Adapting Strategic Risk in Corporate Tournaments
AbstractThe way in which agents manipulate the distribution of performance outcomes in strategic settings has received increasing attention in the game theory literature. This paper uses an evolutionary approach to examine the optimal adaptation of strategic variability in corporate promotion tournaments. The model describes a situation in which agents are promoted to a higher salary based on observable performance, which depends stochastically on effort. Simulation results show that the optimal adaptation of risk-taking is highly dependent on the population mix. However, strategies that involve adapting risk early in the tournament are almost never part of an evolutionarily stable state, particularly when using uniform initial conditions. Results also show how managers can choose rank-order payoff schemes and tournament lengths to optimize with respect to risk-taking and effort.
Download InfoIf you experience problems downloading a file, check if you have the proper application to view it first. In case of further problems read the IDEAS help page. Note that these files are not on the IDEAS site. Please be patient as the files may be large.
Bibliographic InfoPaper provided by American University, Department of Economics in its series Working Papers with number 2008-17.
Length: 19 pages
Date of creation: Sep 2008
Date of revision:
Contact details of provider:
Web page: http://www.american.edu/cas/economics/
Evolutionary Game Theory; High Variance Strategies; Tournaments.;
Find related papers by JEL classification:
- C7 - Mathematical and Quantitative Methods - - Game Theory and Bargaining Theory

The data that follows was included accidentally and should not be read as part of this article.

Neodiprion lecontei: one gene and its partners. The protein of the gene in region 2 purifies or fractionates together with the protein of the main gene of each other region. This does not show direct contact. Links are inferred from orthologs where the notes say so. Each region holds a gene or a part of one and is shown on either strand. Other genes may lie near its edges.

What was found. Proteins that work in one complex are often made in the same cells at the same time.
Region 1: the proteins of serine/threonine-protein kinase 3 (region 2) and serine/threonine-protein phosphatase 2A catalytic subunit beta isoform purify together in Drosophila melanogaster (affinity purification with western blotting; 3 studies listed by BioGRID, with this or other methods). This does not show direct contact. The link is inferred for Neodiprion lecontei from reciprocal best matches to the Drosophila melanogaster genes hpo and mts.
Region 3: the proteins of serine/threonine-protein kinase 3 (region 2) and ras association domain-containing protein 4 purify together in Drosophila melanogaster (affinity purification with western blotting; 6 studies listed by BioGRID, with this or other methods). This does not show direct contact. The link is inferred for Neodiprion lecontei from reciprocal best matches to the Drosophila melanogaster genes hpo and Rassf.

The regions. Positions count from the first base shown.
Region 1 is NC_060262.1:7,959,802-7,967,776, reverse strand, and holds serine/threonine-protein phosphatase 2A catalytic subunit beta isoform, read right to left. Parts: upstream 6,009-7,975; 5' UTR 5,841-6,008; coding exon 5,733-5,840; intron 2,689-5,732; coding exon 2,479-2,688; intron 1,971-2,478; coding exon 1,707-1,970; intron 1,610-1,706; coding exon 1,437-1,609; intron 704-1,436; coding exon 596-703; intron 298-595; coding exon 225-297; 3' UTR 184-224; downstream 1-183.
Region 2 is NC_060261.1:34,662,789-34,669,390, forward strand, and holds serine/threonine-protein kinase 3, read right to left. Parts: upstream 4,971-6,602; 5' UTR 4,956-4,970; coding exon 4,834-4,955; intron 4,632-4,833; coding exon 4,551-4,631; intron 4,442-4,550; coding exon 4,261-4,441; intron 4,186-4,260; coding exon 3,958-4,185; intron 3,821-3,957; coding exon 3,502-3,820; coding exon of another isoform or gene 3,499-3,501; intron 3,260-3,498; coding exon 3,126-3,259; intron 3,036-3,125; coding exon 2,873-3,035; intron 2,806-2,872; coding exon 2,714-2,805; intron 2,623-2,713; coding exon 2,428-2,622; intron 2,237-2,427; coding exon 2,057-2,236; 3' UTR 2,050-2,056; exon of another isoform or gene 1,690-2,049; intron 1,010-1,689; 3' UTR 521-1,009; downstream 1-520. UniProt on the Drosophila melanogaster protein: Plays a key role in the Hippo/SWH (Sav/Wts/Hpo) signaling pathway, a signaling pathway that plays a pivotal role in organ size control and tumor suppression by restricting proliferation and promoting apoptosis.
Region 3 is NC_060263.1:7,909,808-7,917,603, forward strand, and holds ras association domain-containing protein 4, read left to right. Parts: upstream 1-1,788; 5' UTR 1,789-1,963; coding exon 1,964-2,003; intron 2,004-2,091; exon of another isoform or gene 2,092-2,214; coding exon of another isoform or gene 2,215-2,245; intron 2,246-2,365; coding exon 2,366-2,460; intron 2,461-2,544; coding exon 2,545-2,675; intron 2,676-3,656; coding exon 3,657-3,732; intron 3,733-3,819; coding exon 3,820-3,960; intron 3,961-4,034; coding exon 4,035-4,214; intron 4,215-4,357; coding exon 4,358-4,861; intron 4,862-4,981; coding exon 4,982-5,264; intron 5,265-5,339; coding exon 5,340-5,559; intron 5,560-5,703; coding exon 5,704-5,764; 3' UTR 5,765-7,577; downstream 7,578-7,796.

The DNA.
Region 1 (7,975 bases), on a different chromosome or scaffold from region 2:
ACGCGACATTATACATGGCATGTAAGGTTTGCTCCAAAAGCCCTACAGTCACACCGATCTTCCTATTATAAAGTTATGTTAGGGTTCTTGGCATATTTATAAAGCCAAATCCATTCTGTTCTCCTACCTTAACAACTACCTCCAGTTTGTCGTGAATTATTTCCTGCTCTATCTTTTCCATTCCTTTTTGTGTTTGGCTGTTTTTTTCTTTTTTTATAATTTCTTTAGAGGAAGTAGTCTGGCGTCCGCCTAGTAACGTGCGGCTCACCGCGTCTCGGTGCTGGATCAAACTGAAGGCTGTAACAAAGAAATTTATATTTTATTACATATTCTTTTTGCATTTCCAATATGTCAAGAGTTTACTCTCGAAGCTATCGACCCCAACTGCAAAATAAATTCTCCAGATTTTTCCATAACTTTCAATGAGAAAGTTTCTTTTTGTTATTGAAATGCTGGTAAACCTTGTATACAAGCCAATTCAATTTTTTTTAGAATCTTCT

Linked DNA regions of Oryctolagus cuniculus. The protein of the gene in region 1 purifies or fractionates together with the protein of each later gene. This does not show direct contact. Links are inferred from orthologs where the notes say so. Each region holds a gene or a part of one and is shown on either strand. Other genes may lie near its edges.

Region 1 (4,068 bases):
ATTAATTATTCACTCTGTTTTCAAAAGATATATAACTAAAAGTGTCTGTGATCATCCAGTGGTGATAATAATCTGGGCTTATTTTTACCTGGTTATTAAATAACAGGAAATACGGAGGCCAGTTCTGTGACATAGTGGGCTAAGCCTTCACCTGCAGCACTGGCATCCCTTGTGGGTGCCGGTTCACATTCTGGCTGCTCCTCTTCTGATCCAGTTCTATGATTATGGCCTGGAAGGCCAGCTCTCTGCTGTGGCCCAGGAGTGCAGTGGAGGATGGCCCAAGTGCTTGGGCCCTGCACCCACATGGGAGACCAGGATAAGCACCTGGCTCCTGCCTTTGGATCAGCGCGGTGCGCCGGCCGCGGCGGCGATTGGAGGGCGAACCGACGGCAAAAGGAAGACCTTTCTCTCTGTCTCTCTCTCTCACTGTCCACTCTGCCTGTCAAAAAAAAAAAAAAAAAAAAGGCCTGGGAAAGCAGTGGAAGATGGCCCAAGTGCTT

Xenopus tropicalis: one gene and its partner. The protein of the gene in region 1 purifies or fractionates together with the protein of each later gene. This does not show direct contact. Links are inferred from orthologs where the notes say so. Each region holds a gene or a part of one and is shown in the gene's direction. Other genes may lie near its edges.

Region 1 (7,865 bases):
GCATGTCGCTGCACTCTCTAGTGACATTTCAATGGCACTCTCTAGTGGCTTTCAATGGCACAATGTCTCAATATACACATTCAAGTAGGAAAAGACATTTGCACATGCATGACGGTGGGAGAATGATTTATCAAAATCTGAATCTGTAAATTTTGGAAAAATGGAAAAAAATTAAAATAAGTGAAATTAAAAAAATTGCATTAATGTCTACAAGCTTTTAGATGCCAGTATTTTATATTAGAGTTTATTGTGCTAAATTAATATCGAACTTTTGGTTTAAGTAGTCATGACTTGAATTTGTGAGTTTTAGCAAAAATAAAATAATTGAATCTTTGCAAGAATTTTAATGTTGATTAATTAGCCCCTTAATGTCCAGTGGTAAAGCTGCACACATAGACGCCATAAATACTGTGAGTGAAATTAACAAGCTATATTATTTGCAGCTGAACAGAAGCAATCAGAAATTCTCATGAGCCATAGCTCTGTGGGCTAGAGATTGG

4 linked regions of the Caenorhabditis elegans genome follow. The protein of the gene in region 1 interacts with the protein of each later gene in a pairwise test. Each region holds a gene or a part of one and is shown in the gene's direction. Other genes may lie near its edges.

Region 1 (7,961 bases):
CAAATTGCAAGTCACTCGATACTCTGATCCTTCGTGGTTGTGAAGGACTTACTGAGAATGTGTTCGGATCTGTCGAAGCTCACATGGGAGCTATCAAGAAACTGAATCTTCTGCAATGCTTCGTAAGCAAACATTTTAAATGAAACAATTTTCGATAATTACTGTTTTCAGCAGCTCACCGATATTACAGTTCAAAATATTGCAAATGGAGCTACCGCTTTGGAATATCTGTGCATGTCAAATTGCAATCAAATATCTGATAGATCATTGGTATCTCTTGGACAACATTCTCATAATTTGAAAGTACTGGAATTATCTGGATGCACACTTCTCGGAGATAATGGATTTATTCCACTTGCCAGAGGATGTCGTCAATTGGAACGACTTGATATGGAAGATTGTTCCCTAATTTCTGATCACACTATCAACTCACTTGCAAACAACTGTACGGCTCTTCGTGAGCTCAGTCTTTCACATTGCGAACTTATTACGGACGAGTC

- C6 - Mathematical and Quantitative Methods - - Mathematical Methods; Programming Models; Mathematical and Simulation Modeling
- D8 - Microeconomics - - Information, Knowledge, and Uncertainty
- M5 - Business Administration and Business Economics; Marketing; Accounting - - Personnel Economics
This paper has been announced in the following NEP Reports:
- NEP-ALL-2008-11-04 (All new papers)
You can help add them by filling out this form.
reading list or among the top items on IDEAS.Access and download statisticsgeneral information about how to correct material in RePEc.
For technical questions regarding this item, or to correct its authors, title, abstract, bibliographic or download information, contact: (Thomas Meal).
If you have authored this item and are not yet registered with RePEc, we encourage you to do it here. This allows to link your profile to this item. It also allows you to accept potential citations to this item that we are uncertain about.
If references are entirely missing, you can add them using this form.
If the full references list an item that is present in RePEc, but the system did not link to it, you can help with this form.
If you know of missing items citing this one, you can help us creating those links by adding the relevant references in the same way as above, for each refering item. If you are a registered author of this item, you may also want to check the "citations" tab in your profile, as there may be some citations waiting for confirmation.
Please note that corrections may take a couple of weeks to filter through the various RePEc services.